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Gaming Guru

Richard N. Velotta
 

Changes Afoot as MAGIC Show Begins

30 August 2004

LAS VEGAS -- When the apparel industry rings in the new year in 2005, a new era of competition begins.

Jan. 1 is the date when a World Trade Organization quota system for apparel and textiles is eliminated by 146 member nations, changing several competitive aspects of clothing distribution.

The elimination of the quota system will be a hot topic this week when the four-day, twice-a-year MAGIC Marketplace apparel trade show -- Las Vegas' largest summer convention -- opens its doors today at the Las Vegas Convention Center.

About 3,300 exhibitors -- 1,200 of them showing goods for the first time -- are participating in the trade show on a 930,000-square-foot show floor. About 90,000 people are expected to attend.

The winter MAGIC show in February had attendance of 85,000 and a trade show floor of 865,000 square feet.

"This is the last major fashion trade event before the quota system ends," said Ernae Mothershed, a spokeswoman for MAGIC International, a subsidiary of show producer Advanstar Communications.

Mothershed said analysts are attempting to determine what the bottom-line impact will be on clothing line producers and retailers. Some say the elimination of quotas will flood the market with apparel and costs will fall. Others say the vast resources and inexpensive labor costs in nations such as China will result in economic chaos in several international markets.

Several viewpoints will be presented in seminars at the show, which is closed to the public.

MAGIC -- an acronym for Men's Apparel Guild in California -- has grown to include a broad array of clothing lines and is now four events in one. The four divisions are MAGIC, Men's Apparel and Accessories; WWDMAGIC, Women's Apparel and Accessories; MAGIC kids, Children's Apparel and Accessories; and the edge, Alternative Trends and Lifestyles.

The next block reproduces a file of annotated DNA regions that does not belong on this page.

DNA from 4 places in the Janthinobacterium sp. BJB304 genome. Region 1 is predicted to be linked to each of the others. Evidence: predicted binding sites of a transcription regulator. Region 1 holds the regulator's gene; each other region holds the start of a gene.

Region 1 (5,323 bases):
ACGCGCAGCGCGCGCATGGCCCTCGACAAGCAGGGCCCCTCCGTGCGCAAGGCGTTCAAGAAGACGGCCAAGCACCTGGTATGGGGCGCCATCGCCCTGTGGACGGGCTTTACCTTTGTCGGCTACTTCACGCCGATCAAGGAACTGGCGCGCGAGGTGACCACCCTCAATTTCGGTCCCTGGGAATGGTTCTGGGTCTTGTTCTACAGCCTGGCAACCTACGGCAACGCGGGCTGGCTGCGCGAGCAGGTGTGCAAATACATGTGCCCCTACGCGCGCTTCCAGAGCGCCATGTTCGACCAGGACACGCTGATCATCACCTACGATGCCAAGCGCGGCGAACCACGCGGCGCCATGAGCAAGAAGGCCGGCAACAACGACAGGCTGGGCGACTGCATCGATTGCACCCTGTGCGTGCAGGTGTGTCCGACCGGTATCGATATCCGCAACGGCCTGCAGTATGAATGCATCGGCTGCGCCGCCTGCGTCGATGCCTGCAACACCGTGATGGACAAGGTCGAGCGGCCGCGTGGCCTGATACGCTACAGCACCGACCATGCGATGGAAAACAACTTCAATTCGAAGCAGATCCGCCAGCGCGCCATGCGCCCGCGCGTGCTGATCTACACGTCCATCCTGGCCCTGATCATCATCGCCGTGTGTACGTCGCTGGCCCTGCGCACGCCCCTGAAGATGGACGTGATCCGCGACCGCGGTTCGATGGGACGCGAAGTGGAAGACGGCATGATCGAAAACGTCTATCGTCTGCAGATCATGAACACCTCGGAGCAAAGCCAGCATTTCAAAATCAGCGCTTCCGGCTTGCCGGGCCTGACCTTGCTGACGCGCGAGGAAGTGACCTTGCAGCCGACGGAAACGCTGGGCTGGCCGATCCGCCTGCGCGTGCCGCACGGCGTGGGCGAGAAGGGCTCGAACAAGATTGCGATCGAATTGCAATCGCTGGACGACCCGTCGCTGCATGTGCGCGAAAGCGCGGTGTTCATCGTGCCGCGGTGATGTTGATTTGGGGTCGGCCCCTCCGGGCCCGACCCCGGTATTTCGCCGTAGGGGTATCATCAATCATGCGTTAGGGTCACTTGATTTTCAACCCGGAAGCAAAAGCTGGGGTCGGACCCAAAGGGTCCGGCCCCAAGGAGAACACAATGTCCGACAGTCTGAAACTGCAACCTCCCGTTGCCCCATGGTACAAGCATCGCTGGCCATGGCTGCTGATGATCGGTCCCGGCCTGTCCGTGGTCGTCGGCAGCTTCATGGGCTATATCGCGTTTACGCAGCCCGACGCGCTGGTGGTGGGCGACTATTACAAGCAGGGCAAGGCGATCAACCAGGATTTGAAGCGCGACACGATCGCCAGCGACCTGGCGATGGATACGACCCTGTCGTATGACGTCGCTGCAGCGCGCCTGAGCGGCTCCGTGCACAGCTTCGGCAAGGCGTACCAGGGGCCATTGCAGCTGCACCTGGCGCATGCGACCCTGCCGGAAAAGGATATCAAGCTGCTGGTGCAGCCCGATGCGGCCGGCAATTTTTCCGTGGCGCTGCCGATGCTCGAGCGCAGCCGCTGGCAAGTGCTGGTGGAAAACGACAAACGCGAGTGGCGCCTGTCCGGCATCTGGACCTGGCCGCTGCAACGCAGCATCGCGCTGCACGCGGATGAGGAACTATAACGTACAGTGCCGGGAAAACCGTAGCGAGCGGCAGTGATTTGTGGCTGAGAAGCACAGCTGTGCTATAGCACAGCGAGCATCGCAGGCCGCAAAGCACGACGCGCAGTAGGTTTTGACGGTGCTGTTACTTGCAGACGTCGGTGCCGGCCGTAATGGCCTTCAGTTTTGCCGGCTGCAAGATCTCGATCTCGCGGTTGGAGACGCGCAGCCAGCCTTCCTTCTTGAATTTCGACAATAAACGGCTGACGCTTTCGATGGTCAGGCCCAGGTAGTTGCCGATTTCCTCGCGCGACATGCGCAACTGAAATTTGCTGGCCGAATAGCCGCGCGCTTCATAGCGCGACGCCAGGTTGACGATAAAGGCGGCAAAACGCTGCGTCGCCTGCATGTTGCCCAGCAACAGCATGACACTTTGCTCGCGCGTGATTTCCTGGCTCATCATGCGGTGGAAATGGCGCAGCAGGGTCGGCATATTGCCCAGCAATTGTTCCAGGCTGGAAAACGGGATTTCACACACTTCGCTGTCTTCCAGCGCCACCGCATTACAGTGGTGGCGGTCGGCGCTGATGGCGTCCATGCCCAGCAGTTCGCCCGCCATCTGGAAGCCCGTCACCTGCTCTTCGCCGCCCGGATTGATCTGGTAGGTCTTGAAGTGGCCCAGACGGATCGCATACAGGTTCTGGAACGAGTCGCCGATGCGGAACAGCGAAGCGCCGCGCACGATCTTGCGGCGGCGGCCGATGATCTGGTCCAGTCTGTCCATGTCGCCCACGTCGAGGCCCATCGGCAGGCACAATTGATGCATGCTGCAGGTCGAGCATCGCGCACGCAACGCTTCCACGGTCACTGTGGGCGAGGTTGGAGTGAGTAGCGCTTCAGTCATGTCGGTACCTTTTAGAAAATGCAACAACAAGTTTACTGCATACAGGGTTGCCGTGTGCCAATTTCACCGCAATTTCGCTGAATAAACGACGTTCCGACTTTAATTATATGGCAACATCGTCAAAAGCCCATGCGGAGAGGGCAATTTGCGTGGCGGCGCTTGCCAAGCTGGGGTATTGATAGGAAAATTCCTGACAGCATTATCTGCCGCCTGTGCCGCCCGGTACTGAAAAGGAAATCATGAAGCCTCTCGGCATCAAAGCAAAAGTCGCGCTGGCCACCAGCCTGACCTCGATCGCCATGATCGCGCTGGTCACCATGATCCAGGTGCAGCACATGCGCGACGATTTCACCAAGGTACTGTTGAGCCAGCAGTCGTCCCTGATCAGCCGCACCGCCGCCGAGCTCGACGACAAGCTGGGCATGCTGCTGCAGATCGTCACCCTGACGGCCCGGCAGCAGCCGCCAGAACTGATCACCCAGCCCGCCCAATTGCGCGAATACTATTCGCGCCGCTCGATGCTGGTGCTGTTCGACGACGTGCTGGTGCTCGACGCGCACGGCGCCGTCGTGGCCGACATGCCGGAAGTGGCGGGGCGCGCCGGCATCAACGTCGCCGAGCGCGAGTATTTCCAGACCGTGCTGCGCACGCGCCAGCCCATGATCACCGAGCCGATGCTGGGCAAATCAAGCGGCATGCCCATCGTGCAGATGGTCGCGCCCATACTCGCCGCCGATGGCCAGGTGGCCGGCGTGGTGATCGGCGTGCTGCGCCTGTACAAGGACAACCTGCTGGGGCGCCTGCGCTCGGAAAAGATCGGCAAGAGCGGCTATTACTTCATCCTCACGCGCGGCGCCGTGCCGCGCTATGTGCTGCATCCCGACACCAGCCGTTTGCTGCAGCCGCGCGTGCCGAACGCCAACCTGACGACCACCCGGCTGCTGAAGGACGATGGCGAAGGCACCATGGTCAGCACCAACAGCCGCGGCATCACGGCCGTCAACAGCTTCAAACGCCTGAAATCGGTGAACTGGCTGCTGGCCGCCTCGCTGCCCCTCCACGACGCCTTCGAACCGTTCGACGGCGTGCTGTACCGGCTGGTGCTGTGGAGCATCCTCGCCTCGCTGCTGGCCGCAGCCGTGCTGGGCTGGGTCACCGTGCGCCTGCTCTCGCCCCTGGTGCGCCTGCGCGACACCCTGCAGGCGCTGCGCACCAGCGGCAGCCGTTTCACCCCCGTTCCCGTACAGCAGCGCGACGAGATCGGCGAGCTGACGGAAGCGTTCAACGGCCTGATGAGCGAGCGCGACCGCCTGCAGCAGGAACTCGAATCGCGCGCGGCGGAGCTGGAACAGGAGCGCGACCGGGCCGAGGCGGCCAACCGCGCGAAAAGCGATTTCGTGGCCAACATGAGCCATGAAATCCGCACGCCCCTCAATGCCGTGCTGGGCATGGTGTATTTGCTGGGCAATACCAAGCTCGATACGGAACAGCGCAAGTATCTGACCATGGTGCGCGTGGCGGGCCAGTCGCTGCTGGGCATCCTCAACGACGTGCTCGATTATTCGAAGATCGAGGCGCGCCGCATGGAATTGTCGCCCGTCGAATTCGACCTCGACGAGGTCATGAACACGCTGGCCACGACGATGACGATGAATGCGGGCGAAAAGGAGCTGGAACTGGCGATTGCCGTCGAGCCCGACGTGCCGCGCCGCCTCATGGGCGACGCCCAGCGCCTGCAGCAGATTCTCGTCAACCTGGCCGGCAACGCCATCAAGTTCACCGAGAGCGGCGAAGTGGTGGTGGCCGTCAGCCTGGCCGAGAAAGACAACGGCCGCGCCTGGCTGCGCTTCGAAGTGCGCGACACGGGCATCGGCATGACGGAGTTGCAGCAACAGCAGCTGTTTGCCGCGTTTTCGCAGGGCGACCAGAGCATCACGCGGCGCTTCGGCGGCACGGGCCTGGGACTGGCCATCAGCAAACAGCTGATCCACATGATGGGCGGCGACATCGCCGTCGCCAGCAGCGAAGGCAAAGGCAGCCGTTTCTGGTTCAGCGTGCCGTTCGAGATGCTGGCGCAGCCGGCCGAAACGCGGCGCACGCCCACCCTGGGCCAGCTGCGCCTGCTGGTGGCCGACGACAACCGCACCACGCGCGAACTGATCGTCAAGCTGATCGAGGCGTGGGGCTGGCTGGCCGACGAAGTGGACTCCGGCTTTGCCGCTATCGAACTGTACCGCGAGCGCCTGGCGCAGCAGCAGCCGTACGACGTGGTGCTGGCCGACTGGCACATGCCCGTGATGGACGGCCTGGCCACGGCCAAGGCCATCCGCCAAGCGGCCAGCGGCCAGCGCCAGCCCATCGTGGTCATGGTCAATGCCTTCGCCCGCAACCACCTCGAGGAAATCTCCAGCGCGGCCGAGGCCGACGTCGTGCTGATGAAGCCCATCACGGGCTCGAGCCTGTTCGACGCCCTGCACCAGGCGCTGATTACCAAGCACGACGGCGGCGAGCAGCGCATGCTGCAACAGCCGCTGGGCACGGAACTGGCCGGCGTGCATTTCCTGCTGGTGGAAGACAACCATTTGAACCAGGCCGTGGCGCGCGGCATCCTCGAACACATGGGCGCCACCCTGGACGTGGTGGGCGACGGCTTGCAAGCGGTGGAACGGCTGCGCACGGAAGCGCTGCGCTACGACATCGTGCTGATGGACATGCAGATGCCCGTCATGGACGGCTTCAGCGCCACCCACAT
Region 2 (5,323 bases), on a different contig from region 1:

This week's show will be the first MAGIC event conducted in one convention center. In previous shows, some events have been at the Las Vegas Convention Center and some at the Sands Expo Center at The Venetian.

WWDMAGIC -- for Women's Wear Daily -- had been at the Sands since August 1998.

Mothershed said MAGIC International decided to move the show because of problems exhibitors and attendees had shuttling between the women's show and the events at the Convention Center.

Advanstar filed a lawsuit March 19 against the parent company of the Sands Expo Center, Interface Group-Nevada Inc., to get out of a contract to hold the show at the Sands beginning Aug. 30, in February 2005 and in August 2005. In response, Interface filed its own lawsuit on March 24 to either prevent the show from being moved or allow the Sands out of the contract with Advanstar.

U.S. District Court Judge James Mahan on May 11 denied Sands' motion for a preliminary injunction to stop the show from being moved. On June 15 Mahan denied both parties' motions to dismiss the other's cases. The cases have since been combined and are pending.

Richard Heller, president of Sands Expo Center, had no comment on the lawsuits. In court filings, the Sands argued that Advanstar wanted to continue to hold the space at the Sands by paying the contract's minimum fee of $612,000 -- without being forced to hold the show there. The Sands argued that it was being held captive in the contract, didn't have the ability to book other conventions in the space and that it was losing money it expected to make from attendees who were expected to stay at The Venetian.

The Venetian is one of 20 hotels to which MAGIC Marketplace is offering attendees free shuttle service.